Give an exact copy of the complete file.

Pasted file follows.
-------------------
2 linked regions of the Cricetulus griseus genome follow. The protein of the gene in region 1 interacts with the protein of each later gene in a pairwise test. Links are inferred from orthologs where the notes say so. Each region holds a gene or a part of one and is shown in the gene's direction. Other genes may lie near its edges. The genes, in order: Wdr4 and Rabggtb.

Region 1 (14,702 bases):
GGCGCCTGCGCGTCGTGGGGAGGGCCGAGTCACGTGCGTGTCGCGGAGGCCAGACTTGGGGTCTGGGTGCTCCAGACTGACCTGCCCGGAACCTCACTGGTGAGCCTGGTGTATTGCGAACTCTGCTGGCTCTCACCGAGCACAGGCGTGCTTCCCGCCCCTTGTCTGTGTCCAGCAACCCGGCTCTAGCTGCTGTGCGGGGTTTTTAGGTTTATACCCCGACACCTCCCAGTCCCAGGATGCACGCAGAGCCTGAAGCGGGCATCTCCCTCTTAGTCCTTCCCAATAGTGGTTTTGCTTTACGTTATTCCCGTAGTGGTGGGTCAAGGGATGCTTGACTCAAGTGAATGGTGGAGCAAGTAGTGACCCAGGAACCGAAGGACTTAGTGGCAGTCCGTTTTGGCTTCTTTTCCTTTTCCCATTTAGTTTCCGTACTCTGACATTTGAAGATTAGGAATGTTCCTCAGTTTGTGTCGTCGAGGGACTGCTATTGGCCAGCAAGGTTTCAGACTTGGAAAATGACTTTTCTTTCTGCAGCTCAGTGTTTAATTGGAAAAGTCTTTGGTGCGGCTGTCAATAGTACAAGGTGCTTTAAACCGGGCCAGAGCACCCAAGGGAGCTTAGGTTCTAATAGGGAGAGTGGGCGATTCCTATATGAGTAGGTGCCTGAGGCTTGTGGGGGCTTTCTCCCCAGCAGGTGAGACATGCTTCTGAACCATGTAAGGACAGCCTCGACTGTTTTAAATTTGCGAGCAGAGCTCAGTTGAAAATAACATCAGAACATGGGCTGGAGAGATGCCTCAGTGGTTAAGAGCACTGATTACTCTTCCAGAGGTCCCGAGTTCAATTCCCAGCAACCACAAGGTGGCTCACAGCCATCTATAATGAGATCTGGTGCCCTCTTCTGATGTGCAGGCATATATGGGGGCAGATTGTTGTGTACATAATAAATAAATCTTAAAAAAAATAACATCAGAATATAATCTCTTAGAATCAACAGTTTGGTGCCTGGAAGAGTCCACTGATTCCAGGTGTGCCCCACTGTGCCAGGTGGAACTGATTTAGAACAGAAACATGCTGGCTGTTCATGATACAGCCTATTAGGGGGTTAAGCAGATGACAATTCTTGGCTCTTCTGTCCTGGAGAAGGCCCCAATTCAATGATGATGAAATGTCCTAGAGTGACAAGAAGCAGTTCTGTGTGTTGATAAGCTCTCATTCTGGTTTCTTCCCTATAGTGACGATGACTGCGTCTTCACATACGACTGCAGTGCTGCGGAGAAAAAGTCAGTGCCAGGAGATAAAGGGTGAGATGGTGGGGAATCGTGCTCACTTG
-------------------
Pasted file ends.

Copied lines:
2 linked regions of the Cricetulus griseus genome follow. The protein of the gene in region 1 interacts with the protein of each later gene in a pairwise test. Links are inferred from orthologs where the notes say so. Each region holds a gene or a part of one and is shown in the gene's direction. Other genes may lie near its edges. The genes, in order: Wdr4 and Rabggtb.

Region 1 (14,702 bases):
GGCGCCTGCGCGTCGTGGGGAGGGCCGAGTCACGTGCGTGTCGCGGAGGCCAGACTTGGGGTCTGGGTGCTCCAGACTGACCTGCCCGGAACCTCACTGGTGAGCCTGGTGTATTGCGAACTCTGCTGGCTCTCACCGAGCACAGGCGTGCTTCCCGCCCCTTGTCTGTGTCCAGCAACCCGGCTCTAGCTGCTGTGCGGGGTTTTTAGGTTTATACCCCGACACCTCCCAGTCCCAGGATGCACGCAGAGCCTGAAGCGGGCATCTCCCTCTTAGTCCTTCCCAATAGTGGTTTTGCTTTACGTTATTCCCGTAGTGGTGGGTCAAGGGATGCTTGACTCAAGTGAATGGTGGAGCAAGTAGTGACCCAGGAACCGAAGGACTTAGTGGCAGTCCGTTTTGGCTTCTTTTCCTTTTCCCATTTAGTTTCCGTACTCTGACATTTGAAGATTAGGAATGTTCCTCAGTTTGTGTCGTCGAGGGACTGCTATTGGCCAGCAAGGTTTCAGACTTGGAAAATGACTTTTCTTTCTGCAGCTCAGTGTTTAATTGGAAAAGTCTTTGGTGCGGCTGTCAATAGTACAAGGTGCTTTAAACCGGGCCAGAGCACCCAAGGGAGCTTAGGTTCTAATAGGGAGAGTGGGCGATTCCTATATGAGTAGGTGCCTGAGGCTTGTGGGGGCTTTCTCCCCAGCAGGTGAGACATGCTTCTGAACCATGTAAGGACAGCCTCGACTGTTTTAAATTTGCGAGCAGAGCTCAGTTGAAAATAACATCAGAACATGGGCTGGAGAGATGCCTCAGTGGTTAAGAGCACTGATTACTCTTCCAGAGGTCCCGAGTTCAATTCCCAGCAACCACAAGGTGGCTCACAGCCATCTATAATGAGATCTGGTGCCCTCTTCTGATGTGCAGGCATATATGGGGGCAGATTGTTGTGTACATAATAAATAAATCTTAAAAAAAATAACATCAGAATATAATCTCTTAGAATCAACAGTTTGGTGCCTGGAAGAGTCCACTGATTCCAGGTGTGCCCCACTGTGCCAGGTGGAACTGATTTAGAACAGAAACATGCTGGCTGTTCATGATACAGCCTATTAGGGGGTTAAGCAGATGACAATTCTTGGCTCTTCTGTCCTGGAGAAGGCCCCAATTCAATGATGATGAAATGTCCTAGAGTGACAAGAAGCAGTTCTGTGTGTTGATAAGCTCTCATTCTGGTTTCTTCCCTATAGTGACGATGACTGCGTCTTCACATACGACTGCAGTGCTGCGGAGAAAAAGTCAGTGCCAGGAGATAAAGGGTGAGATGGTGGGGAATCGTGCTCACTTG